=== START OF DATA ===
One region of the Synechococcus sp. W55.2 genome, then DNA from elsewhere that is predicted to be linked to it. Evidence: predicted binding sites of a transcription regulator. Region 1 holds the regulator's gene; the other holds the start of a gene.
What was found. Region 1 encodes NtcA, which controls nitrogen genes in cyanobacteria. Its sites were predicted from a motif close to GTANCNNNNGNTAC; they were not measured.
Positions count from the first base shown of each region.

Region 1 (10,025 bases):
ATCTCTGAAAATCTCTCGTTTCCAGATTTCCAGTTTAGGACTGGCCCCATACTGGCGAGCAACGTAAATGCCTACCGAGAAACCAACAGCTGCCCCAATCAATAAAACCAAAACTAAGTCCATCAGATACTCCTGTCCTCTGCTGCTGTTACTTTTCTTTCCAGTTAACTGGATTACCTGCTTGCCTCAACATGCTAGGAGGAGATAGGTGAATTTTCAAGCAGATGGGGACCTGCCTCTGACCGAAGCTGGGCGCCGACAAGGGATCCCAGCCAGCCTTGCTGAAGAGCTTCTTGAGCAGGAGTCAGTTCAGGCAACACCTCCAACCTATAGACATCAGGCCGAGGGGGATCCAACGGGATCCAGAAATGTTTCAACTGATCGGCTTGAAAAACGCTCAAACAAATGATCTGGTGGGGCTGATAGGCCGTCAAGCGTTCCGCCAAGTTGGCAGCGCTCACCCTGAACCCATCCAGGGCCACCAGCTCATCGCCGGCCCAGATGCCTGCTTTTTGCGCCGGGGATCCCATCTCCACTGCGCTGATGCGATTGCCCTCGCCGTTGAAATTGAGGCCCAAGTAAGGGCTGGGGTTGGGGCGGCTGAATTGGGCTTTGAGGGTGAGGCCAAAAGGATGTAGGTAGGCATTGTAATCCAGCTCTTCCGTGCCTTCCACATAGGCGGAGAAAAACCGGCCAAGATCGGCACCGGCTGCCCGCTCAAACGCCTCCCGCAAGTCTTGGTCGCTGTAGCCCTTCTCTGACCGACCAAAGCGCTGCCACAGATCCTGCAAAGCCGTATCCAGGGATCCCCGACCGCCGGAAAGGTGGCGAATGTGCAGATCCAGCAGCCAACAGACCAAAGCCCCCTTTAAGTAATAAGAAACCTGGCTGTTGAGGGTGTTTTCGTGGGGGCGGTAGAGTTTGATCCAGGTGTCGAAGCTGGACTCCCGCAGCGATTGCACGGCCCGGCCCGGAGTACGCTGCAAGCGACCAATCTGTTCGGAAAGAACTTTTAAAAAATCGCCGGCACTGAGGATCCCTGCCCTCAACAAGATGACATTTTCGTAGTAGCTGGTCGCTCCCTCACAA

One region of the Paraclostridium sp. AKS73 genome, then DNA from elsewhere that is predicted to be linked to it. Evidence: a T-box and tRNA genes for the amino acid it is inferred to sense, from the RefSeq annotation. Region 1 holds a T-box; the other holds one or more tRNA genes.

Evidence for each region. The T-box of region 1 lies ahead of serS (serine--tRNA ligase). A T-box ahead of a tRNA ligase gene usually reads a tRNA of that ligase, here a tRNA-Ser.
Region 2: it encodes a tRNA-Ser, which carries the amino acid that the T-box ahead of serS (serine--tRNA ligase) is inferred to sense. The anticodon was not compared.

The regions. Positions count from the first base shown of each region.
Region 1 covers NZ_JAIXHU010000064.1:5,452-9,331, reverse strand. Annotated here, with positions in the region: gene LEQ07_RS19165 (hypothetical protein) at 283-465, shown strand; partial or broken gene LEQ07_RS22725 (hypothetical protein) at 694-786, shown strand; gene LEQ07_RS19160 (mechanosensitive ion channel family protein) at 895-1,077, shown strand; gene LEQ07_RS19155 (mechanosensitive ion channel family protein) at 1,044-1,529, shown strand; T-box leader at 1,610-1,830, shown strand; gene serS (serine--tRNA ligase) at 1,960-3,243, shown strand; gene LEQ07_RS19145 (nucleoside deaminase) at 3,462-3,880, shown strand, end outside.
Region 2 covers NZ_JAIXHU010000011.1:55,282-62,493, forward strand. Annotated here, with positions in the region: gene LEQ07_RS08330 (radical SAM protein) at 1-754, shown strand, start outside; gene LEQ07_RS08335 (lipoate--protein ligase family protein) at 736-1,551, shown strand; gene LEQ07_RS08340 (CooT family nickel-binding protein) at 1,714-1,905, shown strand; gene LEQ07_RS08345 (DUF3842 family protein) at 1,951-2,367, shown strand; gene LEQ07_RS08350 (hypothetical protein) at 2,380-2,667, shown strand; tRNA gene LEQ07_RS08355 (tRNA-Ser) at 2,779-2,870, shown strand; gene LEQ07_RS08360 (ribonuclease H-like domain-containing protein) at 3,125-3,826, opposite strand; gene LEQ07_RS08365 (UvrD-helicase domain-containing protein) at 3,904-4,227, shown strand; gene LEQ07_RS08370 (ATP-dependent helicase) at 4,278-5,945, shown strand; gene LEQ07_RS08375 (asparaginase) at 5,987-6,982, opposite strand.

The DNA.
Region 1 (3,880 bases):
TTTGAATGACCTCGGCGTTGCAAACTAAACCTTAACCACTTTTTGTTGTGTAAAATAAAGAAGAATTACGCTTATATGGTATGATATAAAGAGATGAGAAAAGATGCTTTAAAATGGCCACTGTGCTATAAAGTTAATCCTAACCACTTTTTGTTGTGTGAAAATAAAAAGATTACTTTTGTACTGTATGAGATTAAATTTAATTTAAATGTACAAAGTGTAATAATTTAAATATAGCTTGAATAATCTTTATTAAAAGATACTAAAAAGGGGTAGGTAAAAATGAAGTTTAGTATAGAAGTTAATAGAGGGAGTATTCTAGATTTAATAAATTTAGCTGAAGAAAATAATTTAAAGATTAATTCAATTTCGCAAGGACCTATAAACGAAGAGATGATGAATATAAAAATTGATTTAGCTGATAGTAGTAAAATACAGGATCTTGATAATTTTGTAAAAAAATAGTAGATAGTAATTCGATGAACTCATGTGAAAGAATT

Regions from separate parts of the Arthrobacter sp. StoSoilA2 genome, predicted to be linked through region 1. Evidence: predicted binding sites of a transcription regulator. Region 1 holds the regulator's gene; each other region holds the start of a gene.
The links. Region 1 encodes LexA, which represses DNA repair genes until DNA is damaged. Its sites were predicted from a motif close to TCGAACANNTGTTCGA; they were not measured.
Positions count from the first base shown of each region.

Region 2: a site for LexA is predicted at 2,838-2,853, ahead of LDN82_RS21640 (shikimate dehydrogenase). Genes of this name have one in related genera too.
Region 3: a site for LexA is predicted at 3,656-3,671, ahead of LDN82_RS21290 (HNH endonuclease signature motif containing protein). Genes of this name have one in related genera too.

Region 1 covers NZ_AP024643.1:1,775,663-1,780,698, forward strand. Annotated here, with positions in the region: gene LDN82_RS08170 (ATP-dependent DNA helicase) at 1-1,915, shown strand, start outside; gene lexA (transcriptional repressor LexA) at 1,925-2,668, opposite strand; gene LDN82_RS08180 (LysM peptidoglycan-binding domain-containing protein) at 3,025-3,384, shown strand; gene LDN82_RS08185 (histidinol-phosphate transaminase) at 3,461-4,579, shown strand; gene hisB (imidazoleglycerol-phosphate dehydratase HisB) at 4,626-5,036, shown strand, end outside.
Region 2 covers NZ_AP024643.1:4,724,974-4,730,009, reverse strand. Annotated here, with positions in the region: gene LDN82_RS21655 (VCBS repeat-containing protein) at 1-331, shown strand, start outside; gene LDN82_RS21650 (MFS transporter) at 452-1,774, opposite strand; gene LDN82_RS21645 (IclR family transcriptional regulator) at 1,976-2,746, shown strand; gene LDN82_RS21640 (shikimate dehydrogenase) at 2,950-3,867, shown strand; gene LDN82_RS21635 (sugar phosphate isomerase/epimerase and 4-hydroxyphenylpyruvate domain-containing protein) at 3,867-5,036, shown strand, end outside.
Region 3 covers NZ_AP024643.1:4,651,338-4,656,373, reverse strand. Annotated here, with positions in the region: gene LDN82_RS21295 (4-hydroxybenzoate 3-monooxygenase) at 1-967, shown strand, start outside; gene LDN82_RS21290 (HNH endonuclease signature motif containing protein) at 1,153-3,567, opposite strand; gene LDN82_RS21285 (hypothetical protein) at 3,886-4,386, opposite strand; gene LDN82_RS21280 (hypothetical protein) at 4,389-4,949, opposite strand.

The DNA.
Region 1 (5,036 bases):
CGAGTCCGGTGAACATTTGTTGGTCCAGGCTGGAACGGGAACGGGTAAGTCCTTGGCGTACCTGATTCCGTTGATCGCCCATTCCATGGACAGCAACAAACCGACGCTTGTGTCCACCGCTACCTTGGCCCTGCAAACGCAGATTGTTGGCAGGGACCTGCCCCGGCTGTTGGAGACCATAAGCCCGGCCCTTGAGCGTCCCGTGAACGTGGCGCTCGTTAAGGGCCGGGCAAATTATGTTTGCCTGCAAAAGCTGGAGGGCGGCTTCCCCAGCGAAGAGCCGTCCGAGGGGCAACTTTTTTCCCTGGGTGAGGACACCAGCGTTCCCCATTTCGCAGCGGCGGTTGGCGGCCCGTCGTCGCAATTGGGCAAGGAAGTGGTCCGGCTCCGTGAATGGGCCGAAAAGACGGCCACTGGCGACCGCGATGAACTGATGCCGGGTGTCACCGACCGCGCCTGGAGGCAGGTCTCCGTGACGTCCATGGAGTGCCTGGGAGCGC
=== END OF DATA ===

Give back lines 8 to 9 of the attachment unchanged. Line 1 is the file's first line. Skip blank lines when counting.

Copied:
Region 2: it encodes a tRNA-Ser, which carries the amino acid that the T-box ahead of serS (serine--tRNA ligase) is inferred to sense. The anticodon was not compared.

The regions. Positions count from the first base shown of each region.